Analysis Finds Daratumumab Combo Offers Better PFS Than Bortezomib Combo in Newly Diagnosed MM


A second study will evaluate the treatment and financial burden and quality of life of a program of subcutaneous daratumumab administered at home.

When multiple therapeutic combinations are listed in the National Comprehensive Cancer Network guidelines, how do clinicians select the best one for patients?

An analysis presented at the Annual Meeting of the American Society of Clinical Oncology (ASCO) offered some answers to this question in newly diagnosed multiple myeloma (MM). Investigators used data from a pair of key trials to compare results for daratumumab with lenalidomide (Revlimid) and dexamethasone (DRd) vs bortezomib (Velcade) with lenalidomide and dexamethasone (VRd).1

Using trial data from the MAIA and SWOG S0777 trials, investigators drilled down into individual patient-level data to create an indirect treatment comparison of DRd (MAIA) and VRd (SWOG S0777). The analysis adjusted for the trials’ differences in inclusion criteria and baseline patient characteristics. According to the abstract, age 65 or older served as a proxy for transplant ineligible status, because the SWOG S0777 trial enrolled a mix of transplant ineligible and transplant-not-intended patients. The median age of patients evaluated was 63 years.

According to the study authors, propensity score (PS) reweighting allowed for balancing of the different trial populations age, sex, cancer stage, ECOG performance status, and other factors. After this reweighting, the authors wrote, “an anchored indirect comparison was performed wherein within-trial progression-free survival (PFS) hazard ratios (HRs) for DRd vs Rd and VRd vs Rd were estimated,” and these evaluations were then used to make indirect comparison about PFS between DRd and VRd.

In total, 727 patients from the MAIA trial and 198 from the SWOG S0777 trial were eligible for the analysis. Results showed the following:

  • Adjusted PFS HRs for DRd vs Rd was 0.53 (95% CI, 0.41–0.68; P < .0001) and VRd vs Rd was 0.88 (0.63–1.23; P = .46).
  • The adjusted Rd-anchored indirect comparison found the PFS HR for DRd vs VRd was 0.60 (0.39–0.90; P = .02).

Study authors concluded that in this indirect comparison, PFSwas significantly longer for DRd relative to VRd. Lacking a head-to-head trial comparing the 2 regimens, they concluded, “ the present study may help to inform treatment selection in transplant ineligible patients with newly diagnosed multiple myeloma.”

At-home Subcutaneous Daratumumab Evaluated

A poster session at ASCO featured details of an open-label, single-arm trial that will evaluate the implementation of home administration of subcutaneous daratumumab. As the authors stated in their abstract, MM has a high burden for patients and their caregivers, requiring frequent visits to hospitals or clinics, and new care delivery models are needed to alleviate patient burden and improve quality of life.2

“Chemotherapy at home remains uncommon in the US, though models for its use exist globally,” they wrote. “In these models, home-based chemotherapy is safe, preferred by patients, and can be administered at lower cost.”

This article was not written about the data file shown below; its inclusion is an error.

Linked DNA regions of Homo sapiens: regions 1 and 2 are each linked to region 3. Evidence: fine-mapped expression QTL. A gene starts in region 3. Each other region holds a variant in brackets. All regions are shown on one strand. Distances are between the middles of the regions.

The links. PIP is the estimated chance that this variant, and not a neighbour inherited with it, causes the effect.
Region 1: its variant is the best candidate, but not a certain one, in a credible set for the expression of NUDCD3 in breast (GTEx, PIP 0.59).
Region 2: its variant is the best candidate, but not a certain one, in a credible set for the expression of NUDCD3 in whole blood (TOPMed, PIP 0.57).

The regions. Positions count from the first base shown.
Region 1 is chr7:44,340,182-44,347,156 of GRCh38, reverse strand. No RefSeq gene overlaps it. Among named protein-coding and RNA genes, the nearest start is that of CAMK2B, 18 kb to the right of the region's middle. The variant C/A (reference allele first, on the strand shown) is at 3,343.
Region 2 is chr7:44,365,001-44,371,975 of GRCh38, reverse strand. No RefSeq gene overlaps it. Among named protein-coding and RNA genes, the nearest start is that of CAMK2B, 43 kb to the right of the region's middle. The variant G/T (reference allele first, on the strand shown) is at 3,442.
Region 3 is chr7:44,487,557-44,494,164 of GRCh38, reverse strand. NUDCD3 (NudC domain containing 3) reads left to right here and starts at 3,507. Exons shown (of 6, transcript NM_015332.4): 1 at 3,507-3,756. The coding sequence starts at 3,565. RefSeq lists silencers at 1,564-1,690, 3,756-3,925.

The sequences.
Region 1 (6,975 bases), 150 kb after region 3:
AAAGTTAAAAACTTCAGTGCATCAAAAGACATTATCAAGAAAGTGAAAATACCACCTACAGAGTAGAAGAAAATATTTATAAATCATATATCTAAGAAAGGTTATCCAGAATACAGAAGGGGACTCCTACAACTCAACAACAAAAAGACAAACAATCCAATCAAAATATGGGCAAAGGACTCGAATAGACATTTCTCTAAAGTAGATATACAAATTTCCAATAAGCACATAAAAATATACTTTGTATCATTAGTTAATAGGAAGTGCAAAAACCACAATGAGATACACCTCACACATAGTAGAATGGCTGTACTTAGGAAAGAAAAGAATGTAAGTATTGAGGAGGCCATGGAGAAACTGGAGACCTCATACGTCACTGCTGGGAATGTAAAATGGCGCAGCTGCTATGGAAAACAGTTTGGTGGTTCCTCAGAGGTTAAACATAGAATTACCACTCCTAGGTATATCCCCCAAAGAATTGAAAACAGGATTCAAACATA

The trial (NCT05511428) will study home-based subcutaneous daratumumab and hyaluronidase-fihj, sold as Darzalex Faspro, for patients with MM. The study authors hypothesize that this program will reduce patient treatment and financial burden and improve quality of life. Using the Cancer Therapy Satisfaction Questionnaire (CTSQ), investigators will evaluate 20 responses when patients receive at home care, as compared with standard of care.

Secondary outcomes will include assessing adherence, quality of life as measured the EORTC QLQ-30 scale, financial burden as measured by the COST survey, safety of home administration, and barriers to home administration. Investigators will also conduct semi-structured interviews to evaluate patient experience with home administration of chemotherapy.

Eligible patients must have a diagnosis of MM, and be in the monthly phase of daratumumab treatment, either as monotherapy or in combination with other agents. The study will last for 8 cycles of daratumumab—2 cycles in the infusion center, 4 cycles at home, and 2 cycles in the infusion center. Labs will be performed at a local lab or at home.

Of note, the investigators write, on at-home daratumumab days, the drug will be mixed and packaged by the study pharmacy, “then delivered at room temperature to the patient’s home by our home infusion courier,” where it will administered by a nurse, after the patient takes premedications 1-3 hours prior to the nurse’s arrival.

Both studies are funded by Janssen.


  1. Durie BG, Kumar S, Ammann EM et al. Adjusted indirect treatment comparison of progression-free survival (PFS) associated with DRd and VRd based on MAIA and SWOG S0777 individual patient-level data. J Clin Oncol. 2023;41 (suppl 16):abstr 8037. doi:10.1200/JCO.2023.41.16_suppl.8037
  2. Binder AF, Martinez-Outschoorn UE, Wilde L, et al. Open label single arm study to assess the implementation of home based daratumumab administration in patients being treated for multiple myeloma. J Clin Oncol. 2023;41(suppl 16);abstr TPS1609. doi:10.1200/JCO.2023.41.16_suppl.TPS1609
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